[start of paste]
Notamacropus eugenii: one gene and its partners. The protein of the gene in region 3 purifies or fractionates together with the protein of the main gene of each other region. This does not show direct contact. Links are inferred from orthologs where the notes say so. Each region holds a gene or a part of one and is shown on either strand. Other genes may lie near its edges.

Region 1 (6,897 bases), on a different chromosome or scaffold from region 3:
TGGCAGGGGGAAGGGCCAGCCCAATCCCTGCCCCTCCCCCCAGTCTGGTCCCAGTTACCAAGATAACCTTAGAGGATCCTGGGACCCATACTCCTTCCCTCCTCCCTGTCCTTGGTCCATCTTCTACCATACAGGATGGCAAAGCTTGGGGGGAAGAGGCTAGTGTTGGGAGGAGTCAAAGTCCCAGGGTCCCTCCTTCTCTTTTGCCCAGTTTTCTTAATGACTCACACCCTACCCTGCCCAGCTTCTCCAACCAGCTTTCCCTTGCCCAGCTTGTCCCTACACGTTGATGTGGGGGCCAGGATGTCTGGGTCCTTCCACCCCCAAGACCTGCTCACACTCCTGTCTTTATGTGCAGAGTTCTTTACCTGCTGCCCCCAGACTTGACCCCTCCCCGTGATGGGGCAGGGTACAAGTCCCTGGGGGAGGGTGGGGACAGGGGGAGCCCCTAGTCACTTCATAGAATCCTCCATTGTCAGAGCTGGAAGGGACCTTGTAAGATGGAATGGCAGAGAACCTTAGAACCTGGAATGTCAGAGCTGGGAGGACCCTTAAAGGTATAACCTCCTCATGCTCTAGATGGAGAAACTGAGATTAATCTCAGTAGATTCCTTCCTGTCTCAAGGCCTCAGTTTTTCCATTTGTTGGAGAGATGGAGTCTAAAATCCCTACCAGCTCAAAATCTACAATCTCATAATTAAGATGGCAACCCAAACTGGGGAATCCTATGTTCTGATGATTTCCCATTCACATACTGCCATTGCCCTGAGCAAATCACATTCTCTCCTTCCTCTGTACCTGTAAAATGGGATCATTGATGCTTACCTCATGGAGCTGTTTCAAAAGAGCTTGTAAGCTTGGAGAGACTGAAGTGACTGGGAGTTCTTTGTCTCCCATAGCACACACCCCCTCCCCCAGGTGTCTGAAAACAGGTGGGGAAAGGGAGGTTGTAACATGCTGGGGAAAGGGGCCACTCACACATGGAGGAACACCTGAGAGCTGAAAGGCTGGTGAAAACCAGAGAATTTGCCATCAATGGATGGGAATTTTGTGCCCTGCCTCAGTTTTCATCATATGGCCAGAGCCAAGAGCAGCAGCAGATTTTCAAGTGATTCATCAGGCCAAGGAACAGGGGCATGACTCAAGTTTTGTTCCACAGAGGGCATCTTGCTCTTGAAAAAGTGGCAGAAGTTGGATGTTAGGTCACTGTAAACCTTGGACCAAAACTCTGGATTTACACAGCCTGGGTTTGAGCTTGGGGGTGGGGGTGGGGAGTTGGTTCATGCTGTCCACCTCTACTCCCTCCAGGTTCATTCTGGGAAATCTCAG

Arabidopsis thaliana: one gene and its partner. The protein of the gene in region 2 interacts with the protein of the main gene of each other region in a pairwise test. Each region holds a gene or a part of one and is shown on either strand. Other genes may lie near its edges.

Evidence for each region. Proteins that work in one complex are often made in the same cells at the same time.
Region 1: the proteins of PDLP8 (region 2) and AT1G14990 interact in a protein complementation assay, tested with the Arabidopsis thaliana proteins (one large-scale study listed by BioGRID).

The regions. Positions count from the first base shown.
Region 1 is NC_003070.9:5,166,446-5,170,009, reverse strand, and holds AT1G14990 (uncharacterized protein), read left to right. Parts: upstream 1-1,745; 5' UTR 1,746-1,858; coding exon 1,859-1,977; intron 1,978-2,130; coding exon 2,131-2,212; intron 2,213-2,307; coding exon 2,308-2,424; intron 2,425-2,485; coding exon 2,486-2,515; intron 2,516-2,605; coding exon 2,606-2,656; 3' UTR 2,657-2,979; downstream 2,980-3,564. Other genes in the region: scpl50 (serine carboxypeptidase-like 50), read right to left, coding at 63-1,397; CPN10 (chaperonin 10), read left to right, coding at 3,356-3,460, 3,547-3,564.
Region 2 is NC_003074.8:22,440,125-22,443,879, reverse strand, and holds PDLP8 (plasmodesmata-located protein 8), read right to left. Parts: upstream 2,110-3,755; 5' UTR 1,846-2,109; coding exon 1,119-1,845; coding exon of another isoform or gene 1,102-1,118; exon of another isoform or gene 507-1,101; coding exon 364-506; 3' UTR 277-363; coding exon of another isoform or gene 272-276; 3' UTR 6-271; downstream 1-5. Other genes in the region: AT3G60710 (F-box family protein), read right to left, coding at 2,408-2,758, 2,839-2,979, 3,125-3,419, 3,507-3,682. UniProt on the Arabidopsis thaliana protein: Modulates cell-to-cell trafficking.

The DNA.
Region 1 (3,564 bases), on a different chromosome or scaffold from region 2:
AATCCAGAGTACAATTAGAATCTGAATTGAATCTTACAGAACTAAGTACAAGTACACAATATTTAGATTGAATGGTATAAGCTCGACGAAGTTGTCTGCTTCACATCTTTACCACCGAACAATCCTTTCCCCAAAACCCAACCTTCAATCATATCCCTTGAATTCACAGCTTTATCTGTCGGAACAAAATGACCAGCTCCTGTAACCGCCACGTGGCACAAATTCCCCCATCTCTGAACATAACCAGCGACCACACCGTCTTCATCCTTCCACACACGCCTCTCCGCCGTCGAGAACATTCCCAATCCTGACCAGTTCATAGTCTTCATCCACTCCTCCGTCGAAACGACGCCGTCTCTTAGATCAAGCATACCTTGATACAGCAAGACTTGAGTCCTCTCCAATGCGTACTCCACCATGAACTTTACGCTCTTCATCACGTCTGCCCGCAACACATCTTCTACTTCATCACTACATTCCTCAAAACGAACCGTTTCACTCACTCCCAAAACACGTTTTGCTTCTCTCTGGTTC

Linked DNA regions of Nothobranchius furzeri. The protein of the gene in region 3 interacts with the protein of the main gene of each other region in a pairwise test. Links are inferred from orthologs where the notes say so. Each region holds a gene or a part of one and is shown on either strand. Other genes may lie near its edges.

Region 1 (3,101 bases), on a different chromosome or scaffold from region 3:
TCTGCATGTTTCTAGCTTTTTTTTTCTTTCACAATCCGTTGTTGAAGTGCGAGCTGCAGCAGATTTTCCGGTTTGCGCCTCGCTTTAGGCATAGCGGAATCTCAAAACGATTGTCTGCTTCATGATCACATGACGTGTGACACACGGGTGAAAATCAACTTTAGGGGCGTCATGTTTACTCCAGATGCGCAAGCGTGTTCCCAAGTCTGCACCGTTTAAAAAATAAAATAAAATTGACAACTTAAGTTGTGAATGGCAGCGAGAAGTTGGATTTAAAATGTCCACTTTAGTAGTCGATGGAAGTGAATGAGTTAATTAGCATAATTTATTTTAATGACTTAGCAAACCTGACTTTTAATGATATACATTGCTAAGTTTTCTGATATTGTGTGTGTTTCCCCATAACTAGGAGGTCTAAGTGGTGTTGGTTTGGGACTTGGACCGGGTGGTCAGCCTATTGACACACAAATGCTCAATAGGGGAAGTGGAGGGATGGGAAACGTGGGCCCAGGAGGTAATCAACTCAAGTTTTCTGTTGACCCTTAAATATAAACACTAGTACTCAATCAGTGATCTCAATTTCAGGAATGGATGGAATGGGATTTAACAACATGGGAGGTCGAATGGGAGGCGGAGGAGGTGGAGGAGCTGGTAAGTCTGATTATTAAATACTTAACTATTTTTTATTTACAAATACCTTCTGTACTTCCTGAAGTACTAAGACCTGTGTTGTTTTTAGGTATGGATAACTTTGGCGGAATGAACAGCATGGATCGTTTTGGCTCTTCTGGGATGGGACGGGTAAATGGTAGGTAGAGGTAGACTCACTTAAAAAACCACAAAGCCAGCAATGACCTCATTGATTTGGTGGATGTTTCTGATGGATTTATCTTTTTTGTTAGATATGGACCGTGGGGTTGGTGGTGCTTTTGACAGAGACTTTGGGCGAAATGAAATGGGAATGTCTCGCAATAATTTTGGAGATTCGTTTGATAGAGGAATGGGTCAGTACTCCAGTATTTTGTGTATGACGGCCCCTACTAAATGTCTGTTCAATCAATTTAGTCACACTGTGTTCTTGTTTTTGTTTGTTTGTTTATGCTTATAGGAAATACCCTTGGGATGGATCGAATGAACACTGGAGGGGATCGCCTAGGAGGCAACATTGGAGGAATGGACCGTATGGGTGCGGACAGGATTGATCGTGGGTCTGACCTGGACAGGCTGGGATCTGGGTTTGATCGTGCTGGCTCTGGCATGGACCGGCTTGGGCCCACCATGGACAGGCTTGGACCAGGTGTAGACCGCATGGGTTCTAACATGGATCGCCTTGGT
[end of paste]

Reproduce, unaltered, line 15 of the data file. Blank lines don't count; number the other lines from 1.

TCTGCATGTTTCTAGCTTTTTTTTTCTTTCACAATCCGTTGTTGAAGTGCGAGCTGCAGCAGATTTTCCGGTTTGCGCCTCGCTTTAGGCATAGCGGAATCTCAAAACGATTGTCTGCTTCATGATCACATGACGTGTGACACACGGGTGAAAATCAACTTTAGGGGCGTCATGTTTACTCCAGATGCGCAAGCGTGTTCCCAAGTCTGCACCGTTTAAAAAATAAAATAAAATTGACAACTTAAGTTGTGAATGGCAGCGAGAAGTTGGATTTAAAATGTCCACTTTAGTAGTCGATGGAAGTGAATGAGTTAATTAGCATAATTTATTTTAATGACTTAGCAAACCTGACTTTTAATGATATACATTGCTAAGTTTTCTGATATTGTGTGTGTTTCCCCATAACTAGGAGGTCTAAGTGGTGTTGGTTTGGGACTTGGACCGGGTGGTCAGCCTATTGACACACAAATGCTCAATAGGGGAAGTGGAGGGATGGGAAACGTGGGCCCAGGAGGTAATCAACTCAAGTTTTCTGTTGACCCTTAAATATAAACACTAGTACTCAATCAGTGATCTCAATTTCAGGAATGGATGGAATGGGATTTAACAACATGGGAGGTCGAATGGGAGGCGGAGGAGGTGGAGGAGCTGGTAAGTCTGATTATTAAATACTTAACTATTTTTTATTTACAAATACCTTCTGTACTTCCTGAAGTACTAAGACCTGTGTTGTTTTTAGGTATGGATAACTTTGGCGGAATGAACAGCATGGATCGTTTTGGCTCTTCTGGGATGGGACGGGTAAATGGTAGGTAGAGGTAGACTCACTTAAAAAACCACAAAGCCAGCAATGACCTCATTGATTTGGTGGATGTTTCTGATGGATTTATCTTTTTTGTTAGATATGGACCGTGGGGTTGGTGGTGCTTTTGACAGAGACTTTGGGCGAAATGAAATGGGAATGTCTCGCAATAATTTTGGAGATTCGTTTGATAGAGGAATGGGTCAGTACTCCAGTATTTTGTGTATGACGGCCCCTACTAAATGTCTGTTCAATCAATTTAGTCACACTGTGTTCTTGTTTTTGTTTGTTTGTTTATGCTTATAGGAAATACCCTTGGGATGGATCGAATGAACACTGGAGGGGATCGCCTAGGAGGCAACATTGGAGGAATGGACCGTATGGGTGCGGACAGGATTGATCGTGGGTCTGACCTGGACAGGCTGGGATCTGGGTTTGATCGTGCTGGCTCTGGCATGGACCGGCTTGGGCCCACCATGGACAGGCTTGGACCAGGTGTAGACCGCATGGGTTCTAACATGGATCGCCTTGGT